Education needs more advocates. Students, teachers, and administrators need more advocates. The Bammy Awards is one such initiative that is attempting to shine a bright light on the many amazing people in the trenches that are doing great things in the field of education. Thankfully there are others who are beginning to step up as well. I recently met Anne Ostholthoff at the inaugural Bammy Awards and have seen first-hand the work she is doing to launch the web based The Ignite Show. Be sure to check out all the highlights and interviews from the Bammy Awards by clicking HERE.
Anne's interest is to raise the level of public awareness and respect of education, and to engage the voices of teachers and students as part of determining the content they feature. She has asked for our help and I hope that you will do the following to assure we are involved in the kick-start of this worthwhile effort. Just go to the Ignite Show Website to take a look and then click to help contribute thinking to their efforts. Let’s help The Ignite Show become a resource that brings awareness to our work and the topics that matter most to you!
Thanks in advance for your help. We all want to move our profession forward, and I believe this effort is working hard to do positive things for us all.
Educators across the country are grappling with the Common Core Standards and the significant changes that have come with them. Many Districts spent the end of last year and this past summer re-writing curriculum to address the new standards while also spending a great deal of money providing needed professional development to teachers. With upgraded curricula and the knowledge gained from trainings teachers began in earnest this past September developing lessons to implement and assess the new standards.
With all the hoopla it took me a while to realize that something was missing. Then it hit me last week as I was conducting an observation in a 10th grade English class. How do administrators tasked with observing teachers know what they are looking for in a Common Core classroom? Are students being assessed on the standards to demonstrate conceptual mastery and if so how? Where is the professional development for administrators? These essential questions need to be addressed if we are to provide valuable feedback to teachers we observe and evaluate. I needed help and fast. As I continued to ponder some of these crucial questions while scripting the lesson on my iPad I remembered a free app that I had recently downloaded from Mastery Connect. I know what you are thinking, this is one of those sponsored posts that a company has asked me to write. I can assure you this is not the case and that I have absolutely no connection with Mastery Connect. Now back to my story. Once I launched the app I was kicking myself for not using it sooner. I was able to quickly select Grade 10 Language Arts and locate what I thought were the Common Core Standards being addressed in the lesson. The key point here is that I was pretty sure on the standards being addressed, but not one hundred percent. What is really great about this app is that it let me select the specific standards by content area and grade level, which then displayed key ideas and details related to the standards. It even broke down the corresponding College and Career Readiness (CCR) Anchor Standard. Now I was sure of the standards that were being addressed and the effectiveness of the lesson. This also led to, in my opinion, a much better prepared observation write-up and a discussion with the teacher on ways that she could better assess the standards during the lesson. In my opinion a great deal more training needs to be provided to principals on observing the Common Core classroom. Until then, I highly recommend that any administrator download the free Mastery Connect App, which is available for iOS, Android, and Windows devices. For more resources specifically for school administrators check out the list from NICHCY. You can also visit my Pinterest board highlighting come Common Core resources, but be advised that this is still a work in progress. How have you prepared to observe the Common Core Classroom? What resources have you found to be helpful with this transition? If you want to learn more about Mastery Connect and the resources they have for teachers check out this article from Getting Smart.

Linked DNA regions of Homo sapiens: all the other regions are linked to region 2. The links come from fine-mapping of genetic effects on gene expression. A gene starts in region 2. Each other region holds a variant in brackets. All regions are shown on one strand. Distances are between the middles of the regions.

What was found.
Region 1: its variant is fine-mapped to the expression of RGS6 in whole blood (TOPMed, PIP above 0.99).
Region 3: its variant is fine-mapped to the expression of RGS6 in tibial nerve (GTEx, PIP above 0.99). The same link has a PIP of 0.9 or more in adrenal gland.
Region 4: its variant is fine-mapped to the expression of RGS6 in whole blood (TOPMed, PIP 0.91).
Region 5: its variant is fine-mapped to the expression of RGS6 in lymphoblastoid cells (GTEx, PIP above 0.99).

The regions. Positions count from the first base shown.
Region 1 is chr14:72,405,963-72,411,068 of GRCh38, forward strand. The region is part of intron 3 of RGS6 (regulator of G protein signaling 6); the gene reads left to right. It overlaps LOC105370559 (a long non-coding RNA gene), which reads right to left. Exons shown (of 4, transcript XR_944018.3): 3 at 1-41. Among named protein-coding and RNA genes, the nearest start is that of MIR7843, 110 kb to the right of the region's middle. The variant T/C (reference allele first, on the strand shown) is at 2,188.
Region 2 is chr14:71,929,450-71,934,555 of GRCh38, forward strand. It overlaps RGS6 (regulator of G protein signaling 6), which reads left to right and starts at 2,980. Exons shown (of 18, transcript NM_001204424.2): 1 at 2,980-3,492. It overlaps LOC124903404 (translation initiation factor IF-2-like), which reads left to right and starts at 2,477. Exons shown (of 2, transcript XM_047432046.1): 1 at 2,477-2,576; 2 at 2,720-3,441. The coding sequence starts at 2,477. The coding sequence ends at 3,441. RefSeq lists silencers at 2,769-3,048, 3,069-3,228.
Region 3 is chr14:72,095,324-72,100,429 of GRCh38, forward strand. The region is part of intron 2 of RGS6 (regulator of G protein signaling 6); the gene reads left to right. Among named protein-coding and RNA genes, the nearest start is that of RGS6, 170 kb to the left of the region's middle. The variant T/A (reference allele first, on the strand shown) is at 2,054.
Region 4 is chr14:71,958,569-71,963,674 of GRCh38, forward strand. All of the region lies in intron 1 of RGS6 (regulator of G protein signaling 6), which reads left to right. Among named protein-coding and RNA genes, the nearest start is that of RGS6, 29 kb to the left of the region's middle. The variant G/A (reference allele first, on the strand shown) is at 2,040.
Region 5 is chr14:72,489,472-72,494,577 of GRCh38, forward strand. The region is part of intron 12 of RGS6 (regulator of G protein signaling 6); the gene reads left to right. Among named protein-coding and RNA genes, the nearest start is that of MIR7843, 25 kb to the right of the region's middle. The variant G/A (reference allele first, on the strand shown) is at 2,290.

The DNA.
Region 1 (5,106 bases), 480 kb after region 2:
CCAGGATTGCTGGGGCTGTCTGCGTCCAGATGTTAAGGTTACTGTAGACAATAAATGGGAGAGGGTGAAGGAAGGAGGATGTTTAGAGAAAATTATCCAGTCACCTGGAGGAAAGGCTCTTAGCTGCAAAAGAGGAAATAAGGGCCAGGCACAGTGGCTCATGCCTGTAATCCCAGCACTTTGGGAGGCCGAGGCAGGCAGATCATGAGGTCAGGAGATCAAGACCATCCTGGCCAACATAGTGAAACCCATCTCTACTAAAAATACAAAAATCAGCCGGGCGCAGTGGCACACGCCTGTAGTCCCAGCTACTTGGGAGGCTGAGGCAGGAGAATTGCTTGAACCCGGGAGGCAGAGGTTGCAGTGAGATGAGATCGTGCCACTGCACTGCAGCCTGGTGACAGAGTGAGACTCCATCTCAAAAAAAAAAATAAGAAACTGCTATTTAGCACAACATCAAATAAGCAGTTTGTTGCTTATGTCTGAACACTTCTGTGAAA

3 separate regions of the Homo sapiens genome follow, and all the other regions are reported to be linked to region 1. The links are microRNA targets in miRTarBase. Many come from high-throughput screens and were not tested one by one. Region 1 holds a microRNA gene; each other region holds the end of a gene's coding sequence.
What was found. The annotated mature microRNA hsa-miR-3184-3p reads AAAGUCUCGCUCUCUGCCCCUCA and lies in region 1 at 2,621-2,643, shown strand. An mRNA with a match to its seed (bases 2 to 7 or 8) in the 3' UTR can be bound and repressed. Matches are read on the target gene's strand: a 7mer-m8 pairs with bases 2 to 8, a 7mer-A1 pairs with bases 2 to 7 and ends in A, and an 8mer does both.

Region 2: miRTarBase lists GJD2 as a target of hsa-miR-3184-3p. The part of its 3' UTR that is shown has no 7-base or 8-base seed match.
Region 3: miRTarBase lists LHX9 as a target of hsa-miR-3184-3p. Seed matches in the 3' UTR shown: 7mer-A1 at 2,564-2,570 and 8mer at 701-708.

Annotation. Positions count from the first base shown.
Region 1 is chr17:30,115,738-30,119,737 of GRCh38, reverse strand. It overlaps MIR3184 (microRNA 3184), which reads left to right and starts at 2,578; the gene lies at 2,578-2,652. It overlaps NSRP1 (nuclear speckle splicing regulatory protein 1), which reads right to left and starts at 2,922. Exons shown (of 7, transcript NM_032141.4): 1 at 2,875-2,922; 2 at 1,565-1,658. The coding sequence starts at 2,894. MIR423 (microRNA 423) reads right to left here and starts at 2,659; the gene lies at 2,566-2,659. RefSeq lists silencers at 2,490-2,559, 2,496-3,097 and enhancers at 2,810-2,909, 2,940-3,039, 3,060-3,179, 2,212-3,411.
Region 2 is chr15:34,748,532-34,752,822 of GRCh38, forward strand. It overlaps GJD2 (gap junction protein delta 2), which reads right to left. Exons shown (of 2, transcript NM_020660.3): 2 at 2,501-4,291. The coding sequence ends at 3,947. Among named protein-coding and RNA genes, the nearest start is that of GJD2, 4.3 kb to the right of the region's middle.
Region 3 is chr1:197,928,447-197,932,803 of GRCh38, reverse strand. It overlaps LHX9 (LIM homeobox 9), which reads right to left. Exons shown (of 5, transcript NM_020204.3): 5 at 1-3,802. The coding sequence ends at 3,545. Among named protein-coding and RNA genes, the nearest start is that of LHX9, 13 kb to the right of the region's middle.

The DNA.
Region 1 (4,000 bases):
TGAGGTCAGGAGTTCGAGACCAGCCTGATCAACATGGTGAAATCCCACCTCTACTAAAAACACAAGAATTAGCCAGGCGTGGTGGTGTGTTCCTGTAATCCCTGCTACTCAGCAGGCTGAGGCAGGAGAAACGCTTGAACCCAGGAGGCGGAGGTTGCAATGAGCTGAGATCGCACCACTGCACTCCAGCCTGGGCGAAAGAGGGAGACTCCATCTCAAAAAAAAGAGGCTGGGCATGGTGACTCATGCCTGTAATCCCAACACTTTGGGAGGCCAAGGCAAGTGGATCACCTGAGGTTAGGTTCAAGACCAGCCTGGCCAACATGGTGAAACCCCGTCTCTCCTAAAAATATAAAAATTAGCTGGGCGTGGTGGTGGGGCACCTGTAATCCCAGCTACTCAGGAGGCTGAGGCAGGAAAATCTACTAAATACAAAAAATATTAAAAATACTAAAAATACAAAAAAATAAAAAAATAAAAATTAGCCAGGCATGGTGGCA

Recently my school was recognized as the “School of the Month” for November/December by eSchool News.
The resulting article described New Milford High School’s many
accomplishments pertaining to the use of educational technology to enhance the
teaching and learning process. We are